Across England, there is a chronic shortage of affordable homes – with the National Housing Federation reporting that there are now 4.2 million people in the country in need of social housing.
At the same time, much of the current housing stock is not energy efficient – meaning that residents are struggling with rapidly increasing energy bills. As part of the country’s net-zero 2050 target, social housing providers have been set targets to increase the efficiency of all properties, yet the cost of retrofitting all social homes in the UK to zero carbon is expected to top £100bn.
While the macro conditions may be extremely challenging, a number of housing association are taking important steps to support their own tenants and communities now, including SHAL Housing in Somerset.
Supporting local people
SHAL is committed to creating affordable housing options for all, from young people, families and first-time buyers, to older and more vulnerable people who may have additional needs. As a not-for-profit organisation SHAL re-invests all its profits, reducing its reliance on government investment and allowing it to increase its services.
The association currently manages over 750 properties, including homes for rent and shared ownership. It is particularly focused on the needs of Somerset’s rural population, who often face the difficult challenge of high house prices and rent, combined with lower wages.
The majority of SHAL’s accommodation is in the Bridgwater area, but it also works across wider Somerset, with housing in Cheddar, Taunton and Minehead.
New finance to help increase impact
SHAL has been a Triodos lending customer since 2016 and has recently worked with the bank to increase its lending facility to £20m. These funds will be used to build additional affordable homes and to make its existing properties more environmentally friendly.
“SHAL can now invest £10m in new developments over the next five years and over £2m in improving our existing stock to reach EPC C by 2030,” comments Neil Allan, finance director of SHAL. “Triodos fully understand the financial impact of the investment and provided a supportive covenant suite to enable this to happen.”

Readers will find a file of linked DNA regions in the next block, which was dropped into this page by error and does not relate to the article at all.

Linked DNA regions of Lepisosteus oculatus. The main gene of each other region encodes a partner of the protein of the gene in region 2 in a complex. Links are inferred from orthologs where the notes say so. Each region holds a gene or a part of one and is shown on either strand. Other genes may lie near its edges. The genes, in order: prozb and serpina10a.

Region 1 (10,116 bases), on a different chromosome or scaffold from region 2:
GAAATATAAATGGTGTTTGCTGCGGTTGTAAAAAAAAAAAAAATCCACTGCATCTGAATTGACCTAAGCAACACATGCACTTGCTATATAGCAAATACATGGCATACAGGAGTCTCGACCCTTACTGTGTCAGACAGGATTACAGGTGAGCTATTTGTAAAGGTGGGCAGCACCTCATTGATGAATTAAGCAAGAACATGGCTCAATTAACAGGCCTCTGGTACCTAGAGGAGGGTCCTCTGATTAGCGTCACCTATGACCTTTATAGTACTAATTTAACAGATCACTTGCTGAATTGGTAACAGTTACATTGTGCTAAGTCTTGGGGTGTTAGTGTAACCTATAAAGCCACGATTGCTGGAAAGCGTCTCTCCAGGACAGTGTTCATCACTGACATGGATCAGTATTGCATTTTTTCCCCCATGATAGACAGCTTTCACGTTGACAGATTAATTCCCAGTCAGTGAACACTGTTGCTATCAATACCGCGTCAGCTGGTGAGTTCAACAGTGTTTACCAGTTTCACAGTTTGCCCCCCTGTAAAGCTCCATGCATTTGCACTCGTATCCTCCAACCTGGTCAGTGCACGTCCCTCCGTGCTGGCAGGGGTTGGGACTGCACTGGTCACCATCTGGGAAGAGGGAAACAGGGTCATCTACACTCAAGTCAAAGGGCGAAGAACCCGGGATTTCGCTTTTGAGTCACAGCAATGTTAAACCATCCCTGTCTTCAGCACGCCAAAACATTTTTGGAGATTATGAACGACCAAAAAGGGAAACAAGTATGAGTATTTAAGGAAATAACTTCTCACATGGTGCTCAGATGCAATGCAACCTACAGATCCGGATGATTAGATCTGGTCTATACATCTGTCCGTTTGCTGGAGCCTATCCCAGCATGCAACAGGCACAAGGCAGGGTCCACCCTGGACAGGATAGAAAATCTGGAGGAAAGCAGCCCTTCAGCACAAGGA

SHAL plans to build over 50 new homes in the next five years, helping to address the growing demand for affordable housing. Constructed to meet the highest environmental building standards, the new homes will benefit from air source heat pumps and solar panels, as well as having a high level of insulation. Rated at the highest possible EPC level (A), these energy efficient homes will be more affordable to run, offering financial savings for residents.
As well as building new homes, SHAL is investing to improve the Energy Performance Ratings (EPCs) of its existing homes. SHAL is taking a ‘fabric first’ approach to improving insulation, before installing solar panels and air source heat pumps which will bring the energy efficiency of existing housing stock into line with that of new homes.
“This example shows the role housing associations can play in decarbonising the sector, offering an excellent demonstration of how environmental action and positive impact for society can go hand in hand,” explains Peter Borgers, senior relationship manager at Triodos Bank UK.
“We are very pleased to help fund SHAL’s development programme and, as the bank works to realise its 2035 net-zero commitment, we hope to support other similar initiatives.”
For Triodos, it's clear that we need to tackle the challenges of providing affordable homes and combatting the climate crisis together, rather than in isolation. This means supporting more organisations like SHAL Housing, as well as offering innovative funding mechanisms that appreciate the long-term value for all of energy efficiency measures.
SHAL is a community-based provider of social housing with over 750 homes for rent and shared ownership across Somerset. Its proud to provide safe, warm and affordable homes in its community.
The National Housing Federation defines social housing is more affordable than housing on the open market. It can be rented from housing associations or councils at reduced rents, or it can be part-sold, part-rented as shared ownership. It exists to help people who can’t afford to rent or buy a home on the open market, and is usually built with the support of government funding.
Supporting the path to net zero
Triodos finances housing associations and co-operatives because they provide affordable housing for the people who need it most.
One of Triodos’s key roles over the coming years is to support lending customers looking to upgrade existing properties to make them more energy efficient and net-zero ready.